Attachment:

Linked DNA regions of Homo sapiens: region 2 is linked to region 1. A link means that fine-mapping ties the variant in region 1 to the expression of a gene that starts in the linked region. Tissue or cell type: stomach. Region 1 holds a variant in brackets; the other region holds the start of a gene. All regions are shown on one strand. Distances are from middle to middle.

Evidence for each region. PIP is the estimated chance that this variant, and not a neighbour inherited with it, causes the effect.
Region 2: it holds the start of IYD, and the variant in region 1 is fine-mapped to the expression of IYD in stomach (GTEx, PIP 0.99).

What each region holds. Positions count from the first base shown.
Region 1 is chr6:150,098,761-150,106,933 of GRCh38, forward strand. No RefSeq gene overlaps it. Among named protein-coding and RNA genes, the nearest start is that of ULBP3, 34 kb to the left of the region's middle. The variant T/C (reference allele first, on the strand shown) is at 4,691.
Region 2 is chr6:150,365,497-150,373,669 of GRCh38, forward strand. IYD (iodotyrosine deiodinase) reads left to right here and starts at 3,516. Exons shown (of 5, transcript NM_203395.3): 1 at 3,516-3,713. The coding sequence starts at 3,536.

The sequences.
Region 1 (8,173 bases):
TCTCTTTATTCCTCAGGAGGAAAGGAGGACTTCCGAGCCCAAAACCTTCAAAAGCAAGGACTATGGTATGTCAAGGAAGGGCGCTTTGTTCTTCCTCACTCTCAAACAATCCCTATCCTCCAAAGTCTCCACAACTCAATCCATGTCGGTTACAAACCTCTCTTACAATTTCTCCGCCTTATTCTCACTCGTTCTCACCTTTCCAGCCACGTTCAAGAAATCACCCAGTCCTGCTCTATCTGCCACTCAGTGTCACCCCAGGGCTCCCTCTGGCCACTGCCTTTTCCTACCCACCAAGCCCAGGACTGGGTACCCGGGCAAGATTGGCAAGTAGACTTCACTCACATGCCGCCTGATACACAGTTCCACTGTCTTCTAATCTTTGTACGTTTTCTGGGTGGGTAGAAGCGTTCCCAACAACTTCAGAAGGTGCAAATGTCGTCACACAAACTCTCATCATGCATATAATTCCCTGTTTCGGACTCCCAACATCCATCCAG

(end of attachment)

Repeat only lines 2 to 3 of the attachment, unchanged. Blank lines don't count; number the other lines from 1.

Evidence for each region. PIP is the estimated chance that this variant, and not a neighbour inherited with it, causes the effect.
Region 2: it holds the start of IYD, and the variant in region 1 is fine-mapped to the expression of IYD in stomach (GTEx, PIP 0.99).